March 11, 2014

"I think there’s a bit more of everything, it’s not so minimal.... I got most of the 90s rave stuff out of my system." talks to Shit Robot
by James
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"I think there’s a bit more of everything, it’s not so minimal.... I got most of the 90s rave stuff out of my system." talks to Shit Robot

With his second album We Got A Love out next week on DFA Records, we caught up with Marcus Lambkin - a.k.a. Shit Robot - to talk about the new record, working with Reggie watts and America's 'EDM' scene.

So, the sophomore album is out next week, how are you feeling about it?

"Yeah, pretty good I’d say, I’m in a pretty good spot with it. I’ve done all the work, it’s been done for a while now, the first few reviews that have come in have been pretty positive so…y’know, it’s out of my hands at this point, no point worrying about it any more!"

How long were you working on it?

"Well, it wasn’t one of those ‘okay, I’m gonna block off three months and bang it out’ sort of things. I worked on it for about two years, on and off… maybe a little bit longer. When I finished the last album I went on tour for about a year or so, and then I started working on a couple of things. I made a couple of songs that came out early last year and that was me just sort of making 12”s, then it was like ‘alright, this has to go on the album’."

What else have you been up to in the 4 years since From the Cradle to the Rave?

"I did the touring and live shows for about a year and a half and then we had another baby, so since then it’s been pretty much family, babies and trying to get in the studio whenever I can! Whenever I get a free minute!"

Has there been any input from James Murphy on the new record?

"It’s pretty much all me, James has been fairly busy so I’ve been left to my own devices on this one. He did give me a little bit of advice on a couple of tracks here and there, and he played some stuff on ‘Do That Dance’, but other than that I was pretty much on my own this time, which is kind of a good thing in the end, I have to say. It was very daunting to me at first but it made me work that bit harder and it’s a bit more rewarding when you have to work it out yourself."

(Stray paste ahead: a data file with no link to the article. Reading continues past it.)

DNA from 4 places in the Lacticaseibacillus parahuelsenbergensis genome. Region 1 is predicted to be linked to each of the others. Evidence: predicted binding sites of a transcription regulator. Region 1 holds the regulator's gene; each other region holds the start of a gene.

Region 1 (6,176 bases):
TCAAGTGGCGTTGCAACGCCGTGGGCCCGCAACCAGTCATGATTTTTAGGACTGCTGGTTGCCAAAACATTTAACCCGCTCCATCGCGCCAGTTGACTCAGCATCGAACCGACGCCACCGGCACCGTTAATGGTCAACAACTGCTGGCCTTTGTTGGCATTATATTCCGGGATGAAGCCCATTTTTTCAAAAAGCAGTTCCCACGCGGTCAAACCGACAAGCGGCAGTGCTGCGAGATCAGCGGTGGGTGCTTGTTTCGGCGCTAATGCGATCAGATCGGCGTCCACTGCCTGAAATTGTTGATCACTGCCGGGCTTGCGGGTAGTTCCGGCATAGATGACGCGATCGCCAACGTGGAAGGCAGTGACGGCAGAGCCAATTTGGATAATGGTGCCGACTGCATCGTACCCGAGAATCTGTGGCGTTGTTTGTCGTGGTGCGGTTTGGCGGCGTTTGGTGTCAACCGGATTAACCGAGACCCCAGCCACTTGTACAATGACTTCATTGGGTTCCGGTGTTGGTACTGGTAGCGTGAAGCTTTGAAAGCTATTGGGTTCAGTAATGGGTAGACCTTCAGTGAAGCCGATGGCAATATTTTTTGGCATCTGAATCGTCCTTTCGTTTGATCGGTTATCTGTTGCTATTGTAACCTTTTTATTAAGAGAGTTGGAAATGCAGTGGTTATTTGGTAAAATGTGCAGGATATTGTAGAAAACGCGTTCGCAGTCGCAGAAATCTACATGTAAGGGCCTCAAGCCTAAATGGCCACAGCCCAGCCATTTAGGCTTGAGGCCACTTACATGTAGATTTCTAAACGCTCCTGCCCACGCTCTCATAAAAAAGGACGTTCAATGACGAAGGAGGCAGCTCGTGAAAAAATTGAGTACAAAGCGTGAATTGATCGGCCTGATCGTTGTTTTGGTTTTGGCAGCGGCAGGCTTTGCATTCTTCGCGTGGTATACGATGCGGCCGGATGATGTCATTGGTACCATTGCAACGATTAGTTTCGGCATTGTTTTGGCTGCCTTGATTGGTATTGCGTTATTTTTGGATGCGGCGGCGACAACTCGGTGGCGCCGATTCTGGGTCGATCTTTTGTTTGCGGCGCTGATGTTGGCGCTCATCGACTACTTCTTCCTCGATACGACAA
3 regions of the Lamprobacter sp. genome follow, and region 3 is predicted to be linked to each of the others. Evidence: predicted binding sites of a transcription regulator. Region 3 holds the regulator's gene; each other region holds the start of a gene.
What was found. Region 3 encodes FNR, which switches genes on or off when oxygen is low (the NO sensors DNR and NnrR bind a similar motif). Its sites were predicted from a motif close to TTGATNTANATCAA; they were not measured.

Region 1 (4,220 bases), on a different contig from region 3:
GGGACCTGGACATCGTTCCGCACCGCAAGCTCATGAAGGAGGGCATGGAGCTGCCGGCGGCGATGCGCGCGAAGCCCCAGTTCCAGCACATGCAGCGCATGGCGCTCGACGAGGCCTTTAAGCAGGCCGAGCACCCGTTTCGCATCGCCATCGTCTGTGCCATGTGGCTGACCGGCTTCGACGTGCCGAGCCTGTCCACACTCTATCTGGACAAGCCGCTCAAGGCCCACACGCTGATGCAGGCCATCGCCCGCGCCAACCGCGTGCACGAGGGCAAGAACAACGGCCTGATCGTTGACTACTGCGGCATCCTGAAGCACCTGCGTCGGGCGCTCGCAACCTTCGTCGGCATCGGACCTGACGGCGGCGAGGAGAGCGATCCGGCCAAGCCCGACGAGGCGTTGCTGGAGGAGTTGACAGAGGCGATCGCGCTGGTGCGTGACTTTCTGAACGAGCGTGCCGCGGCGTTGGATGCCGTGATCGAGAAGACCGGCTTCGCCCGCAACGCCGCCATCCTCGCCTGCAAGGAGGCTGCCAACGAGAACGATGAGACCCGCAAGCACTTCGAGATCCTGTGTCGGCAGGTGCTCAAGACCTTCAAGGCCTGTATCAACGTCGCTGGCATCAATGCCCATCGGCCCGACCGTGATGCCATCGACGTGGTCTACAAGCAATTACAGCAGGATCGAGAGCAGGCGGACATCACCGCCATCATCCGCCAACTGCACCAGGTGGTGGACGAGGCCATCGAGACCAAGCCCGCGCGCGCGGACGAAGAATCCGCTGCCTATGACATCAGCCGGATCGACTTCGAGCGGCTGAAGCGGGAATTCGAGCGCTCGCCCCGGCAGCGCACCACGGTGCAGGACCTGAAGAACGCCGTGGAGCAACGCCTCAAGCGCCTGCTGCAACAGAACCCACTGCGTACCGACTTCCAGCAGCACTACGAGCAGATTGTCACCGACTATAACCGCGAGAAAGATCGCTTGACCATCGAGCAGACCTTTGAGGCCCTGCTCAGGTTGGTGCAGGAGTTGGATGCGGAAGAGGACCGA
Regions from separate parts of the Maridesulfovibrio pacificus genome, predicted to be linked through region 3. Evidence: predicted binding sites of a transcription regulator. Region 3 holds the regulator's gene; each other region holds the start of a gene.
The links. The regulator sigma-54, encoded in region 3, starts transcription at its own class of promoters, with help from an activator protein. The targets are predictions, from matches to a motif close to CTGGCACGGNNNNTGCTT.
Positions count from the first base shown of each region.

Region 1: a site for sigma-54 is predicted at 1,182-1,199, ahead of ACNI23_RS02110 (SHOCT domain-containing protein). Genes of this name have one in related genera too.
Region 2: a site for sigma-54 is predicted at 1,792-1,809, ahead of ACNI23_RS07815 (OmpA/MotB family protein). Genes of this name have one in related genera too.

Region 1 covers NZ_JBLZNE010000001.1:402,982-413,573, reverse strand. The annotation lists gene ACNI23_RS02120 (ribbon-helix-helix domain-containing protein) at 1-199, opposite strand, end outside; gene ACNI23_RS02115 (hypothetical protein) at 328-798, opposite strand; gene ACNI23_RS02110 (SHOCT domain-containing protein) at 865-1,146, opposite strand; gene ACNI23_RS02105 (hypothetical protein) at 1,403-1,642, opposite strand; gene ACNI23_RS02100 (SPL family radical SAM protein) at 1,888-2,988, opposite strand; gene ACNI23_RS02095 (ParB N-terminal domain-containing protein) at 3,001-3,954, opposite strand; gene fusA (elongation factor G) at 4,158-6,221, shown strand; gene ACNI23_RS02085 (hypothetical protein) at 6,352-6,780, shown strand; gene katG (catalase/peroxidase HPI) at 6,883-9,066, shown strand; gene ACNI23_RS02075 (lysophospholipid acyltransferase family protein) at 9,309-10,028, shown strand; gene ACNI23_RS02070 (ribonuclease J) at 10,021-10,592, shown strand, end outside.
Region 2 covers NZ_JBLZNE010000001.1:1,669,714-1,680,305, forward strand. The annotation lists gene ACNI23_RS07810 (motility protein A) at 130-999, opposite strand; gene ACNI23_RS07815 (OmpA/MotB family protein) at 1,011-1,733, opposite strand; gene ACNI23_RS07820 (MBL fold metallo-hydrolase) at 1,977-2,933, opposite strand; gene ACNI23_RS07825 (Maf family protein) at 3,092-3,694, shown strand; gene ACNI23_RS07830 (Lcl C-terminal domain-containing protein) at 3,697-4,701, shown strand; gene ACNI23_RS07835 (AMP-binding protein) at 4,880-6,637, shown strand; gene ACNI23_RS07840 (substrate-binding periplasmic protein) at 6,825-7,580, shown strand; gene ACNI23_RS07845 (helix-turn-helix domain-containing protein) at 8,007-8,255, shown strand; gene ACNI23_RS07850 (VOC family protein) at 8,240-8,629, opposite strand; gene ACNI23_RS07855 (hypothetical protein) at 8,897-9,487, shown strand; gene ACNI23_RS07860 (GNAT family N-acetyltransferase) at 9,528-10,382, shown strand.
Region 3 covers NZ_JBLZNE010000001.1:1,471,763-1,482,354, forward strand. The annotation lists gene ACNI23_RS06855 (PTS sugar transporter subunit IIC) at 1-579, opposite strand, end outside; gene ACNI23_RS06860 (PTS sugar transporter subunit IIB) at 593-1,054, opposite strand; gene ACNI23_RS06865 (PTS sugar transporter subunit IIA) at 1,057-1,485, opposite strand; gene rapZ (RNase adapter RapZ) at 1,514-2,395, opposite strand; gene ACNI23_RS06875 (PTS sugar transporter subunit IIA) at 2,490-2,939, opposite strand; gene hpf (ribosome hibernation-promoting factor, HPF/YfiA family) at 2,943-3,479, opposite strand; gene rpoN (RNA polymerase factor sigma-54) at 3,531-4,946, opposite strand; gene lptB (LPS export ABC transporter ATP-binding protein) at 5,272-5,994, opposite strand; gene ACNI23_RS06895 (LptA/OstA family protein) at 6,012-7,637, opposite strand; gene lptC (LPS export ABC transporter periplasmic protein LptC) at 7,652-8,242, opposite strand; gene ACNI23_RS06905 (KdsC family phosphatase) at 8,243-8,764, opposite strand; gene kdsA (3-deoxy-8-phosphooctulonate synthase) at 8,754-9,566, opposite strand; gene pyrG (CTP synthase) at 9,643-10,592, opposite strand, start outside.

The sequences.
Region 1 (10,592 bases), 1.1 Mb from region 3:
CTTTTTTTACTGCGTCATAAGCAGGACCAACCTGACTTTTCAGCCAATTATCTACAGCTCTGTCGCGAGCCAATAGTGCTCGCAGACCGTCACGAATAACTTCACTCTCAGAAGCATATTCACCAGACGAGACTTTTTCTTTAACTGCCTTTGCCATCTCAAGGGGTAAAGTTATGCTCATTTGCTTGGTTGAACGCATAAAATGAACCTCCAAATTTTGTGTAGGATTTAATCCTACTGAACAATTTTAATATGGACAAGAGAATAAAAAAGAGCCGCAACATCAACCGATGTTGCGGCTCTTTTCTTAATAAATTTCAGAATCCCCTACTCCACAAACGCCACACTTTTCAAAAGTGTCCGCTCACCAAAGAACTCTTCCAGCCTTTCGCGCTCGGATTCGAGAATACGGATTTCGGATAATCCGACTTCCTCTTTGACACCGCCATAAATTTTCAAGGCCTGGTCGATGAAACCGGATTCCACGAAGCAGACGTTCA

So do you think you’ve hit your stride with this record?

"Yeah, definitely. That first record was kind of terrifying in some ways… James really helped me out a lot with that record. With this one, I learned a lot from the first record and I learned to utilise my friends and stuff… that it’s not bad to ask them to come and play on your record. I used to feel that because I’m friends with James and Juan (McLean) and I watched them work, learned from them…I mean they can do everything, play everything…and I always felt that I needed to do that myself, but you don’t really. I learned there’s nothing wrong with asking your friend who can play keyboards to come in and play better than I can, instead of sitting there for six months banging your head against the wall trying to get this part or that part to work. I’ve got lots of talented friends so this time it was ‘Hey want to come and play on this?’ and they’d go ‘Yep’, so it’s made life a lot easier!"

We Got A Love
We Got A Love Shit Robot

You’ve got Reggie Watts on a couple of tracks on the record, how did that come about and what’s he like to work with?

"I met him at the LCD Soundsystem final show in Madison Square Garden, Reggie performed at that and also we did like a week of shows beforehand at Terminal 5. So that’s basically how I met him, just hanging out together at those shows. So he was someone that was already in the back of my mind but I didn’t know he could sing like that…it’s amazing! I mean, I saw him sing at Madison Square Garden but I really didn’t expect him to do what he did on my record. He was a total pro, he went in the studio and did six takes of everything and he just winged it, he didn’t repeat anything, ever, he just turned on the mic and went for it, he’s incredible!"